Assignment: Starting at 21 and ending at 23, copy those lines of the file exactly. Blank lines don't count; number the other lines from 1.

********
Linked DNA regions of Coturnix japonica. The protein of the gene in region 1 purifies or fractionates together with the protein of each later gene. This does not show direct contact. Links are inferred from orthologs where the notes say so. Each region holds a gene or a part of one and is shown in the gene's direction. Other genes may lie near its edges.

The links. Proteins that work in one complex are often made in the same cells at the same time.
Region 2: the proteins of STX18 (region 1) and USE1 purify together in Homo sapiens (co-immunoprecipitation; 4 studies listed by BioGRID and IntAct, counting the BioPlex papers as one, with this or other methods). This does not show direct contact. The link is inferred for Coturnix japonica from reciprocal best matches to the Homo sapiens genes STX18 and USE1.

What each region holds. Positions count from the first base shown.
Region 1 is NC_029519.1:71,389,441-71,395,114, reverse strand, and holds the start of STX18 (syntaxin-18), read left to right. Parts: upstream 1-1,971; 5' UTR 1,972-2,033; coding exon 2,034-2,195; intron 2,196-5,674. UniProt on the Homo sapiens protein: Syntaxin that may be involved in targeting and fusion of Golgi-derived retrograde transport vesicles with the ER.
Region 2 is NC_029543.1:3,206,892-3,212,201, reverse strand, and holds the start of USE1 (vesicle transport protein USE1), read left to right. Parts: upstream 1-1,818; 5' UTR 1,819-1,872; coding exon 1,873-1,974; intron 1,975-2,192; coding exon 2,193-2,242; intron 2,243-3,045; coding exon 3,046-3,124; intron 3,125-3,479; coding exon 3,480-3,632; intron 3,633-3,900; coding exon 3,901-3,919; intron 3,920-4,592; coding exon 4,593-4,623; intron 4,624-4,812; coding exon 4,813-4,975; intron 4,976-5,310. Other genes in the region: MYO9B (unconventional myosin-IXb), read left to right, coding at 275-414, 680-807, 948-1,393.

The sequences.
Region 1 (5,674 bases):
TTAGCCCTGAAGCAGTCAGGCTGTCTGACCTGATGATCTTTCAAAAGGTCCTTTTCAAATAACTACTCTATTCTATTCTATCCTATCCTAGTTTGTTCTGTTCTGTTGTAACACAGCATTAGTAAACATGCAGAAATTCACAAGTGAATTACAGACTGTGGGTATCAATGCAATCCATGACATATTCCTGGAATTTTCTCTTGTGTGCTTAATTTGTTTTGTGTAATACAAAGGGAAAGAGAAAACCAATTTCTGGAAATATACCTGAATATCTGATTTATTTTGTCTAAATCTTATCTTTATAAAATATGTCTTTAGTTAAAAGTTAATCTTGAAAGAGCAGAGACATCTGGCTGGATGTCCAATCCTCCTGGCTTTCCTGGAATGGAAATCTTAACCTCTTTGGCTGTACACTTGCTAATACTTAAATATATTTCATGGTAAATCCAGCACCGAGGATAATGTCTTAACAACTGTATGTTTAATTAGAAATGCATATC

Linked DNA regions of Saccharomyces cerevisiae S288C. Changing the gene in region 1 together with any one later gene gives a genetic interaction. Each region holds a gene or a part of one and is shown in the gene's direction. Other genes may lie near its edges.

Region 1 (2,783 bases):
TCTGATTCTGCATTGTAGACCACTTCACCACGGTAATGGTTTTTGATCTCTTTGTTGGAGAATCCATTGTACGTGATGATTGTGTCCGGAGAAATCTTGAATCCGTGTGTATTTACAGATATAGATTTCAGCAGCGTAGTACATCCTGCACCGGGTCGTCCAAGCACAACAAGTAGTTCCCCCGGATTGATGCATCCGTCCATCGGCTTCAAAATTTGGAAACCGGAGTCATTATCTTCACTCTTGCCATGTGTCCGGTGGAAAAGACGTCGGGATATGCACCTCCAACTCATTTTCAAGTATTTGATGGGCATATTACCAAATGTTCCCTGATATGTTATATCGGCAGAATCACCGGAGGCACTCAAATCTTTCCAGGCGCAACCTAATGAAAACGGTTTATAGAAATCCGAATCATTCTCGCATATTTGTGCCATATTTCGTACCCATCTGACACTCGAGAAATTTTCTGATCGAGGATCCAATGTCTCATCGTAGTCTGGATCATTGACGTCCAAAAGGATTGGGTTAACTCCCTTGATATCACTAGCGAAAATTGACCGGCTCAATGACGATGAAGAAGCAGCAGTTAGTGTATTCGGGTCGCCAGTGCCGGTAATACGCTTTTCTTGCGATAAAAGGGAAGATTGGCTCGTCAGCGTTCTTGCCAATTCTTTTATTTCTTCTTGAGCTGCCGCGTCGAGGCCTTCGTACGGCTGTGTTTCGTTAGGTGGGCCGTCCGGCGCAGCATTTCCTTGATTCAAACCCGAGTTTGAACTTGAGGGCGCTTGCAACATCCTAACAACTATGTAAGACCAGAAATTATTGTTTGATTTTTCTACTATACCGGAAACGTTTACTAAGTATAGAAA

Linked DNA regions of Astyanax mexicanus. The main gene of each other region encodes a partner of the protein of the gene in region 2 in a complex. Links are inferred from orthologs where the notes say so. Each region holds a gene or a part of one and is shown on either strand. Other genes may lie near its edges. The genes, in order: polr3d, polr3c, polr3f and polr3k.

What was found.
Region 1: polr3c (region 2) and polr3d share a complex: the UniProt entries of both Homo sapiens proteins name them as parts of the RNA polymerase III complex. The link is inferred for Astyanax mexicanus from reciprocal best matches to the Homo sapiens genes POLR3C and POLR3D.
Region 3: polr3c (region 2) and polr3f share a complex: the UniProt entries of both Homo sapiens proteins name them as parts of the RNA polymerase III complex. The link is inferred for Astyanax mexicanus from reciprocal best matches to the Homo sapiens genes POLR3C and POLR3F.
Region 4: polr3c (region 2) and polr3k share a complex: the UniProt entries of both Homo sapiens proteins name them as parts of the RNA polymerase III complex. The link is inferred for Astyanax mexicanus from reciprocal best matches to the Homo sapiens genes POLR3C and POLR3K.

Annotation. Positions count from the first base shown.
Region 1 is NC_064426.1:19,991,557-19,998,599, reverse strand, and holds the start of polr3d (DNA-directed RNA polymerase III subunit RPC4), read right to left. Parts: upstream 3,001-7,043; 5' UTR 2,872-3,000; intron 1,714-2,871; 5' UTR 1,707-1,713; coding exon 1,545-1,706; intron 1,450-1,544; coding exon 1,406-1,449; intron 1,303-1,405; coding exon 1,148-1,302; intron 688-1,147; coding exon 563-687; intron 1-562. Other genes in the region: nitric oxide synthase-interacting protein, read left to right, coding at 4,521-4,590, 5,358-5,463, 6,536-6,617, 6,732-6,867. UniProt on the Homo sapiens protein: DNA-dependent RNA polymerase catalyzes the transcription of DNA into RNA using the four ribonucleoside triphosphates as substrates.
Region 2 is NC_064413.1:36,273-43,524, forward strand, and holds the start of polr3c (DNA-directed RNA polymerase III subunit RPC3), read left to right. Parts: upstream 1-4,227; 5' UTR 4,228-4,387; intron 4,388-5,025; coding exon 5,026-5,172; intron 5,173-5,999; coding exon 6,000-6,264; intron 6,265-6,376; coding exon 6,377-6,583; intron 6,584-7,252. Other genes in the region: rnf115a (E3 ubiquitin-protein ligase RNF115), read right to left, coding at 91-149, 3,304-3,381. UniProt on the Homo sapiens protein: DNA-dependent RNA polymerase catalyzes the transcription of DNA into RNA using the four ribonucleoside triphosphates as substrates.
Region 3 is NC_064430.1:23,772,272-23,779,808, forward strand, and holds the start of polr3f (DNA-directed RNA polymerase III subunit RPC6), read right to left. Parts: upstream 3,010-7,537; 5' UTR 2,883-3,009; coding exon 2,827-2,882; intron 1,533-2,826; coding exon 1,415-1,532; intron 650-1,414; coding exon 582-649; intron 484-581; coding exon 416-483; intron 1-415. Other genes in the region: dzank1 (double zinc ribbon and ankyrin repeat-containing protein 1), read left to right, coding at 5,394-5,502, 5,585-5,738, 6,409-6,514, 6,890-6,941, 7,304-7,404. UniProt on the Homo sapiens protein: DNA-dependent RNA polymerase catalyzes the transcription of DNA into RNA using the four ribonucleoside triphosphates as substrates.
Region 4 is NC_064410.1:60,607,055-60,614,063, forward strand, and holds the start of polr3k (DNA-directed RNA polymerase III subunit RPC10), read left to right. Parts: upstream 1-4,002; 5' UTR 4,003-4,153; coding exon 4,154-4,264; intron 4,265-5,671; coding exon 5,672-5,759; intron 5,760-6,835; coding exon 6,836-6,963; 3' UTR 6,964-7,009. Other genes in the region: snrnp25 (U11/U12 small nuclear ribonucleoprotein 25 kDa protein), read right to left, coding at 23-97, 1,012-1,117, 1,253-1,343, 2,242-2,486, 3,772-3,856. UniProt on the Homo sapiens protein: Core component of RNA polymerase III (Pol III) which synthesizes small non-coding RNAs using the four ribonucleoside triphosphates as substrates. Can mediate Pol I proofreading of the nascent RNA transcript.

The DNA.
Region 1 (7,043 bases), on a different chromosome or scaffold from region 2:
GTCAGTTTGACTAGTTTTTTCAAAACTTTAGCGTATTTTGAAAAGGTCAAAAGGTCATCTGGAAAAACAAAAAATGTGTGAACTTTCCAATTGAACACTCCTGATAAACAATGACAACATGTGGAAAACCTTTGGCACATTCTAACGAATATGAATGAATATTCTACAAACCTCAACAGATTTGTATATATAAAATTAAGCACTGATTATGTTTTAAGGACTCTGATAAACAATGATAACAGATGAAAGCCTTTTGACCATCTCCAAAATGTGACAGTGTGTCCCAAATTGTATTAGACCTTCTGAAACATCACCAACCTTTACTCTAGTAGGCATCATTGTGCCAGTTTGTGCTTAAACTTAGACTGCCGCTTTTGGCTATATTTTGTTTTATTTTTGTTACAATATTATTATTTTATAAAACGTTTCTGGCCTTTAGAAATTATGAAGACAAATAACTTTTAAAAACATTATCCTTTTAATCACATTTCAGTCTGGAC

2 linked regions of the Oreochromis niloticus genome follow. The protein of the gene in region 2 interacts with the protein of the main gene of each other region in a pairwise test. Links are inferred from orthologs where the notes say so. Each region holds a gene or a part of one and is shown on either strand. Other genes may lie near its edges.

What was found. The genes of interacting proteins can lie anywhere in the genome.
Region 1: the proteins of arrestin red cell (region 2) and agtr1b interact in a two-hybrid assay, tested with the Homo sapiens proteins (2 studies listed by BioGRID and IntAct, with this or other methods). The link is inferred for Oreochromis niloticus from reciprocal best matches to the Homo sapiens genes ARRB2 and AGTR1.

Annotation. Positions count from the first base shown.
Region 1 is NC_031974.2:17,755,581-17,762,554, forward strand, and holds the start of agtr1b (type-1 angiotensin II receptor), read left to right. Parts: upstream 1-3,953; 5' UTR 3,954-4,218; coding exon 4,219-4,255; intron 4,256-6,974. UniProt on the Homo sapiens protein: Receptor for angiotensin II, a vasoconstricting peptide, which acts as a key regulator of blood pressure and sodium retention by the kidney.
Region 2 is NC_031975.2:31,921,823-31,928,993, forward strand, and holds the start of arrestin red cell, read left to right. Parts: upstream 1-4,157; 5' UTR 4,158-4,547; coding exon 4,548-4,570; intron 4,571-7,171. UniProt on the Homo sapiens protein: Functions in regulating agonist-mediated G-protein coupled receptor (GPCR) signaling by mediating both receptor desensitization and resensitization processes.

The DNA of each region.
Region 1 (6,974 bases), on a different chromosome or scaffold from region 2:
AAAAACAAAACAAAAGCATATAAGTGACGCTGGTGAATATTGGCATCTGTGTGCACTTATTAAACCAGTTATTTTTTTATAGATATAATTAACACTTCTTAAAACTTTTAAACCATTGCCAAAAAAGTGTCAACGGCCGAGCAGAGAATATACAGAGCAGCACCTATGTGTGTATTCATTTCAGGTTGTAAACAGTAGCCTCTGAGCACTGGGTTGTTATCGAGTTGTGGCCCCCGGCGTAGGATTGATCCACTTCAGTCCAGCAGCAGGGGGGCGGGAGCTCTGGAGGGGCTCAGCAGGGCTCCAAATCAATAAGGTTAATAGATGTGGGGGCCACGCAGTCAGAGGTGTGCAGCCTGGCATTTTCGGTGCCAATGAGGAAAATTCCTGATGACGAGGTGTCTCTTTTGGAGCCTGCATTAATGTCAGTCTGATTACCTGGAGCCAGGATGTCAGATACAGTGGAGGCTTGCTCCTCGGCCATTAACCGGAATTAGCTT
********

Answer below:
Region 3 is NC_064430.1:23,772,272-23,779,808, forward strand, and holds the start of polr3f (DNA-directed RNA polymerase III subunit RPC6), read right to left. Parts: upstream 3,010-7,537; 5' UTR 2,883-3,009; coding exon 2,827-2,882; intron 1,533-2,826; coding exon 1,415-1,532; intron 650-1,414; coding exon 582-649; intron 484-581; coding exon 416-483; intron 1-415. Other genes in the region: dzank1 (double zinc ribbon and ankyrin repeat-containing protein 1), read left to right, coding at 5,394-5,502, 5,585-5,738, 6,409-6,514, 6,890-6,941, 7,304-7,404. UniProt on the Homo sapiens protein: DNA-dependent RNA polymerase catalyzes the transcription of DNA into RNA using the four ribonucleoside triphosphates as substrates.
Region 4 is NC_064410.1:60,607,055-60,614,063, forward strand, and holds the start of polr3k (DNA-directed RNA polymerase III subunit RPC10), read left to right. Parts: upstream 1-4,002; 5' UTR 4,003-4,153; coding exon 4,154-4,264; intron 4,265-5,671; coding exon 5,672-5,759; intron 5,760-6,835; coding exon 6,836-6,963; 3' UTR 6,964-7,009. Other genes in the region: snrnp25 (U11/U12 small nuclear ribonucleoprotein 25 kDa protein), read right to left, coding at 23-97, 1,012-1,117, 1,253-1,343, 2,242-2,486, 3,772-3,856. UniProt on the Homo sapiens protein: Core component of RNA polymerase III (Pol III) which synthesizes small non-coding RNAs using the four ribonucleoside triphosphates as substrates. Can mediate Pol I proofreading of the nascent RNA transcript.

The DNA.